Let me start this article by saying that I am not a podcast expert. I am, however, a blogger who has turned her blog into a podcast that has made some coins over the last few months. If you are looking to leverage your blog by creating a podcast that can expand your reach and audience while garnering additional opportunities and cashflow, I can tell you how I have been able to do it.
I am going to share a simple, yet effective way to turn your blog into audio for continued promotion and benefits.
Here’s how to turn your blog into a podcast.
1. Develop Your Name and Purpose
Before launching your podcast, you must develop your name and how you will be serving your listeners. Since you are also a blogger, you already have a niche or genre that you have infiltrated, so it’s best to stick with that at first. If you have other topics, interests, and specialities that aren’t covered on your blog, you can create a podcast for that as well. Write down key subjects and topics that you want to talk about and start to write out a list of people you’d like to interview on your podcast.
By doing this first, it can help you create a name for your audio show. Research online to see if the name has been used widely. This can help you determine a good fir for you and your brand.
My podcast is called Work It Podcast, which fits well with The Cubicle Chick readership and online presence. It allows me to talk about items that I am already known for, while giving me another communication stream to share my jewels.
2. Podcast Platform and Tools
Once you’ve selected a name and topic for your show, you will need to decide on what podcasting tools and platform(s) you are going to use. I use GarageBand to record my podcasts. It is a multi-track system that’s pretty easy to use. If you have a PC, you can try which are comparable recording programs. Audacity is one that I hear about a lot from PC podcasters.
You will also need a microphone. There are hundreds to choose from. I use the Yeti Ultimate USB Microphone by Blue, which allows me to record solo as well as conduct interviews. The quality of the mic is awesome, and will give you a nice and rich sound. People will take you more seriously if your recordings are crisp, clear, and appealing to the listener. You will also need headphones, too.
There are other things to consider. Do you want an intro and or outro for your podcast and if so, getting one created and recorded. I purchased my intro and outro on Fiverr. Will you have theme music?
Listen to other podcasts and decide how you want yours produced.
As a blogger, you already have awesome content that you’ve created. With your podcast, you can repurpose that content and use it as material to cover. I take a lot of the blog posts that I’ve written, and formulate a show around that topic. It also gives me an opportunity to lead my audience back to my website to read more.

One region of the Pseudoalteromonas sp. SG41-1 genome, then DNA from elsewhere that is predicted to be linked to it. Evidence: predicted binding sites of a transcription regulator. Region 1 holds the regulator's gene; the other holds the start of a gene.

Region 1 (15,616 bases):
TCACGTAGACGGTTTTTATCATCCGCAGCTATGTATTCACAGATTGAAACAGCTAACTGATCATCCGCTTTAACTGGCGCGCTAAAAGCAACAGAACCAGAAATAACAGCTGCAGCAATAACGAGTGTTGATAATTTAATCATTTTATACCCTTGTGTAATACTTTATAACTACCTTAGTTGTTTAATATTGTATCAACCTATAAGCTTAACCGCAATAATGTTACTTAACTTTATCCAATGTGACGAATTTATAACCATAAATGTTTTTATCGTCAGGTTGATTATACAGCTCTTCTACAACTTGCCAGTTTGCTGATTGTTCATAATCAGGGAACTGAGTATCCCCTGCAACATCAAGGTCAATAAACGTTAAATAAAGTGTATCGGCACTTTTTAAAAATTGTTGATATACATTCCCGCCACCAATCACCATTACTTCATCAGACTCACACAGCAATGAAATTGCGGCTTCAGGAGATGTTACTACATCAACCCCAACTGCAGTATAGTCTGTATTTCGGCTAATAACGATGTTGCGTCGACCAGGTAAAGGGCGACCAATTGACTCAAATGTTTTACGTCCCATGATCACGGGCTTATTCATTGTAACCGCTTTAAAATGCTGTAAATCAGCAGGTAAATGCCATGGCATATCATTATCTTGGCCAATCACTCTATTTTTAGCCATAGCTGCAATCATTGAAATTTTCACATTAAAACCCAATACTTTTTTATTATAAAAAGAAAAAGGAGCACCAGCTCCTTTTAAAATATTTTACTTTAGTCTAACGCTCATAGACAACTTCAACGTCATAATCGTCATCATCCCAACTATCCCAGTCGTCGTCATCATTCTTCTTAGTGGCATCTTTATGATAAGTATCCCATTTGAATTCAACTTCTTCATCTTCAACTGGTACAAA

Alongside the content I’ve already created (and this includes any guest posts or contributions I’ve written on other websites), I also utilize guests and interviews to keep the show fresh. Doing so helps me cross-pollinate my traffic and audience with other personal brands and personalities, and since they share the podcast with their audience, gives me more listeners.
Develop a content calendar much like you do for your blog to stay organized. Once you do a few shows, you can see what topics really resonate with your listeners, and then you can begin crafting content to serve them audibly.
Next, you must figure out how often you will record and produce your podcast. Because of my schedule, weekly is too much for me, so I decided on a bi-weekly show. There are others who do it monthly and even quarterly. Having a regular schedule allows your listeners to know when you will have new programming, especially as they start subscribing to your podcast.
You also have to determine the length of the podcast. Mine is approximately 30 minutes, which seems to be a sweet spot for me. I’ve seen podcasts as short as 15 minutes and as long as 2 hours. It is really up to you how long to make it.
5. Graphics and Visuals
Okay, so you’ve got your name and purpose, your tools and audio equipment. Your content is ready and you’ve developed a schedule. Now it’s time to record your podcast and then create graphics and visuals to help market your show. You will need a podcast cover that will be used on iTunes and other platforms, something that is visually productive and catches the eye. You may also want to produce graphics for sharing on social media, and most importantly, on your blog.
Now, it’s time to upload your podcast. There are many ways to do it, but I will tell you how I do mine. I use Soundcloud to upload my podcast (it’s free, but there are some paid features that give you more options, like analytics). I’ve linked my iTunes account to my Soundcloud feed, so within 20 minutes of my podcast being on Soundcloud, it is then available on iTunes for listeners to download. There are so many other syndication platforms for your podcast like Stitcher, Google Play, and more.
Since beginning my podcast earlier this year, I’ve been able to monetize it by selling ads (so far, I’ve produced 15 shows and 5 of them were sponsored, with another 2 sponsorships in the works), and I’ve expanded my audience and reach. For people who are commuting or listening to podcasts at work, I’ve been able to win them over and deliver them content the way that they like to enjoy it.
In addition, my podcast costs me less than it does to run my blog! I wish I would’ve started being serious about podcasting earlier, but I guess it’s better late than never.
It helps to have a well-established blog and/or personal brand to help to convert listeners over to your podcast, but even if you are a beginner, podcasting is definitely worth a shot!